nep-pol New Economics Papers
on Positive Political Economics
Issue of 2009‒08‒22
eight papers chosen by
Eugene Beaulieu
University of Calgary

  1. Does deceptive advertising reduce political participation? Theory and evidence By Daniel Houser; Sandra Ludwig; Thomas Stratmann
  2. Internal and external political competition By David Hugh-Jones
  3. Democracy and voting survey: first results from Ethiopia By Marie-Anne Valfort
  4. Political Participation / National Election Study By Rüdiger Schmitt-Beck
  5. Das Governance-Dilemma der demokratischen Wirtschaftspolitik By Kruse, Joern
  6. Financial Liberalization and Democracy: The Role of Reform Reversals By Campos, Nauro F.; Coricelli, Fabrizio
  7. The Political Economy of Regulatory Risk By Roland Strausz
  8. In the Eye of the Beholder: Subjective Inequality Measures and the Demand for Redistribution By Andreas Kuhn

  1. By: Daniel Houser (George Mason University); Sandra Ludwig (LMU Munich); Thomas Stratmann (George Mason University)
    Abstract: We examine the effect of deceptive advertising on voting decisions in elections. We model two-candidate elections in which 1) voters are uncertain about candidates' attributes; and 2) candidates can inform voters of their attributes by sending advertisements. We compare political campaigns with truthful advertising to campaigns in which there is a small chance of deceptive advertising. Our theoretical model predicts that informed voters should act on the information contained in the advertisement. Thus, even in deceptive campaigns, informed voters should either vote for the candidate from whom they received an advertisement or abstain from voting; they should never vote for the opposing candidate. We test our model in laboratory elections, and, as predicted, find higher participation among informed voters in elections that allow only for truthful advertisement than in elections that permit deceptive advertising. Contrary to our theoretical predictions, we find substantial differences in voting behavior between truthful and deceptive campaigns. When faced with a small probability of deception, informed voters in deceptive campaigns vote for the candidate who did not send an advertisement, thereby making sub-optimal voting choices. Even when there is only a small chance that an advertisement is deceptive, voters are more likely to elect the candidate who generates less welfare.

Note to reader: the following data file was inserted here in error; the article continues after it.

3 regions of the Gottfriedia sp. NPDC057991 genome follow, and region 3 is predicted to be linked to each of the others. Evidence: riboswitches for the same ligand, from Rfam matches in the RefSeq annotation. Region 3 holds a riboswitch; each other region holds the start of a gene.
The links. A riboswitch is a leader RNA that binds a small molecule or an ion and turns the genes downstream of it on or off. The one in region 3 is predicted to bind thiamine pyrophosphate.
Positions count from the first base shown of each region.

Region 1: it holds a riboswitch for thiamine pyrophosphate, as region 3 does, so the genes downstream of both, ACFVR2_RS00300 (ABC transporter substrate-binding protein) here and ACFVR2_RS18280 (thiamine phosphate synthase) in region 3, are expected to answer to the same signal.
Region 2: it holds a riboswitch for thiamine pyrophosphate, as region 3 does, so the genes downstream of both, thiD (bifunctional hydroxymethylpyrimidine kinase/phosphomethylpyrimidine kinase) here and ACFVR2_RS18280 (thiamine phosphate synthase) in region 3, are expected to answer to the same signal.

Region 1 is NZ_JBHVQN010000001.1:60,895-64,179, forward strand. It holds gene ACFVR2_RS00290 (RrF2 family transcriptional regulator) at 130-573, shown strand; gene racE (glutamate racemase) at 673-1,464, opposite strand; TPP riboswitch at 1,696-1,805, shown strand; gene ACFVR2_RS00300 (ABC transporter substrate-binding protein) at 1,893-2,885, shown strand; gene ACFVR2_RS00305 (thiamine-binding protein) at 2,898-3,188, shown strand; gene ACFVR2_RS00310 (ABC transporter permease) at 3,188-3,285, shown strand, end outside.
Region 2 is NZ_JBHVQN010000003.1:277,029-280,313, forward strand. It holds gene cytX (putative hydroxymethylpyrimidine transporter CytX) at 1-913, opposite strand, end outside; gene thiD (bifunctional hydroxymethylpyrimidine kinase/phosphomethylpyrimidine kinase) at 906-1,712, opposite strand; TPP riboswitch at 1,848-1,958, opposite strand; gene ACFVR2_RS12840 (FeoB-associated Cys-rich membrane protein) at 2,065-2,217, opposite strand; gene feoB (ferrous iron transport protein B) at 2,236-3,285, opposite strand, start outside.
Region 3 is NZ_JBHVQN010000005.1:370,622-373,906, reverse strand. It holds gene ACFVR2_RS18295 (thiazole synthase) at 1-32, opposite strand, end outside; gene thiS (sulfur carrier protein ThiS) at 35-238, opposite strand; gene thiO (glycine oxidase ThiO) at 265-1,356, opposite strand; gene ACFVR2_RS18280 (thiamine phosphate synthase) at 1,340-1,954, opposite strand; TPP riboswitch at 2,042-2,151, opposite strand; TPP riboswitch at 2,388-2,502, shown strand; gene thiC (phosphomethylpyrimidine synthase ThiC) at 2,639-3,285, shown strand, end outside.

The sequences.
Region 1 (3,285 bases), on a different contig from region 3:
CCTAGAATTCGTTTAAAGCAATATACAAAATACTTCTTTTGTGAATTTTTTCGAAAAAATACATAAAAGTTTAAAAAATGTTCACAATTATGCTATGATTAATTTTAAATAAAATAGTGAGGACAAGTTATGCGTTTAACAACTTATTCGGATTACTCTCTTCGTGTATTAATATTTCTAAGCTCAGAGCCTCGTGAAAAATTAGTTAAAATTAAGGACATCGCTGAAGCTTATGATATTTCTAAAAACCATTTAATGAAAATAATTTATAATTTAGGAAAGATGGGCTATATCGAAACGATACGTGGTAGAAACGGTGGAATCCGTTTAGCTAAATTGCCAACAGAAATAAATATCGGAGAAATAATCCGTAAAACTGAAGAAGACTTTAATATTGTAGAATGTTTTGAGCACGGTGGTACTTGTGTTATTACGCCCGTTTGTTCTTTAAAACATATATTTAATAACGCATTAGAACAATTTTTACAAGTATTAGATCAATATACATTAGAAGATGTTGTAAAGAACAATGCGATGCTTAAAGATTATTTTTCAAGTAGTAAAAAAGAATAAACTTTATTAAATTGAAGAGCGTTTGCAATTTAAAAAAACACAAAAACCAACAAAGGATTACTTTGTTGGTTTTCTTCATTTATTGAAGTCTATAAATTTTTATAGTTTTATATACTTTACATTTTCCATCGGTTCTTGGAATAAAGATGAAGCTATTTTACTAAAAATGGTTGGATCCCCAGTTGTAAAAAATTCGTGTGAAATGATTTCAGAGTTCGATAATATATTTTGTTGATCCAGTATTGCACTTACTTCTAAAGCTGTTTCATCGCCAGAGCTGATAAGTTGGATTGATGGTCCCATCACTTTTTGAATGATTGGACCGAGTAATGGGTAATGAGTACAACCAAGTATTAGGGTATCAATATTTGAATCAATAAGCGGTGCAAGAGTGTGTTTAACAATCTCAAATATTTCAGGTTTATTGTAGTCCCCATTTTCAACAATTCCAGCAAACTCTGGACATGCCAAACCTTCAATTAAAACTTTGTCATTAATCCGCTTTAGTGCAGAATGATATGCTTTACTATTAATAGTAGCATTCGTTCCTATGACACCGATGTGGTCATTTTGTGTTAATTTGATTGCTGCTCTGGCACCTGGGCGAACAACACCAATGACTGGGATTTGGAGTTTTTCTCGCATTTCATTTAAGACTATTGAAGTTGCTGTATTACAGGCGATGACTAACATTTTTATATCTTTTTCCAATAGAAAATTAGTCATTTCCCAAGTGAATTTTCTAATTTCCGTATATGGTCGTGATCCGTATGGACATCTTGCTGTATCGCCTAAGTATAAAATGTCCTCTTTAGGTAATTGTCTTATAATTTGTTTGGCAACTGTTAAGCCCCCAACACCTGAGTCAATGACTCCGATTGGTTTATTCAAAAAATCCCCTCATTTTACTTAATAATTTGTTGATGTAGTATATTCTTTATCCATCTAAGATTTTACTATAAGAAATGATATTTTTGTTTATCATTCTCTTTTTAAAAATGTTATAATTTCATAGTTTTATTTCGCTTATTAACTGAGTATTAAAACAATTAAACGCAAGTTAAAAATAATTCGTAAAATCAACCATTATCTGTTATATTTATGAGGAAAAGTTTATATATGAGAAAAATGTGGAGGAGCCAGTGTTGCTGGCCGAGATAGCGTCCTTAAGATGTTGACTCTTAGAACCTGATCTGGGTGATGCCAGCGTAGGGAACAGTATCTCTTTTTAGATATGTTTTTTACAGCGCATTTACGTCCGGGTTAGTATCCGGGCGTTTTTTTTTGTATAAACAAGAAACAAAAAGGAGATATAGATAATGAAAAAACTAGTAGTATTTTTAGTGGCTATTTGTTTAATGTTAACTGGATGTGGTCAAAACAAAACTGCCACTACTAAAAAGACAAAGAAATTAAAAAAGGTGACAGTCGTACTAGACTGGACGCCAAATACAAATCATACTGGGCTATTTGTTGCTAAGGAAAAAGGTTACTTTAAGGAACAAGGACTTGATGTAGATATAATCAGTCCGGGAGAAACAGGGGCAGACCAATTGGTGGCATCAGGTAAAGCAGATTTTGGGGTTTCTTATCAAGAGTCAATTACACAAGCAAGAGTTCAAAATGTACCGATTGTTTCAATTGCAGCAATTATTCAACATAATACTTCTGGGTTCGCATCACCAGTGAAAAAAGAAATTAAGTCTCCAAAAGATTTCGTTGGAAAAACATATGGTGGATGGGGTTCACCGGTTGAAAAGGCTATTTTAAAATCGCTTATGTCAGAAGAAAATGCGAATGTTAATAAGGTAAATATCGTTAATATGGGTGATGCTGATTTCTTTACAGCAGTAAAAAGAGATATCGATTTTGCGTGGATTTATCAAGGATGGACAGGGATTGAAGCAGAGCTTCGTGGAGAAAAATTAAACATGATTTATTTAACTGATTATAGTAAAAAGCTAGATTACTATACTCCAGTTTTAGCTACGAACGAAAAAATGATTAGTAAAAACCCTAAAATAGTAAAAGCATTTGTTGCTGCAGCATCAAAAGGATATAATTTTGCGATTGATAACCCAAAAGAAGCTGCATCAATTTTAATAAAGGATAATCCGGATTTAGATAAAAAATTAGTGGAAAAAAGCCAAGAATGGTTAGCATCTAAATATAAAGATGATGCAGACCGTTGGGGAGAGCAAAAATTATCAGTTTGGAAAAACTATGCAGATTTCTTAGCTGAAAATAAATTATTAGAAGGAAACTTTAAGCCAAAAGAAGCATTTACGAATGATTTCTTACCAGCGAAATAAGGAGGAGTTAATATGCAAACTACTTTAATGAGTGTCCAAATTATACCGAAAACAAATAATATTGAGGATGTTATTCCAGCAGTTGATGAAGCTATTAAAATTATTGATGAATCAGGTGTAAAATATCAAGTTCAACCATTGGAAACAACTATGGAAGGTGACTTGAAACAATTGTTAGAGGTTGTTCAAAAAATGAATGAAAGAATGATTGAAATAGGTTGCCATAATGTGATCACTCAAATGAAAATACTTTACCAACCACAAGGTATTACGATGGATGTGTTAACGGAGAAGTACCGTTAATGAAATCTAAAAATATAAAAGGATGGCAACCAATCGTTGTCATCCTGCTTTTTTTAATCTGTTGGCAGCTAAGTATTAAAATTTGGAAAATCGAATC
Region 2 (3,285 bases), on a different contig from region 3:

Date: 2009–08
  2. By: David Hugh-Jones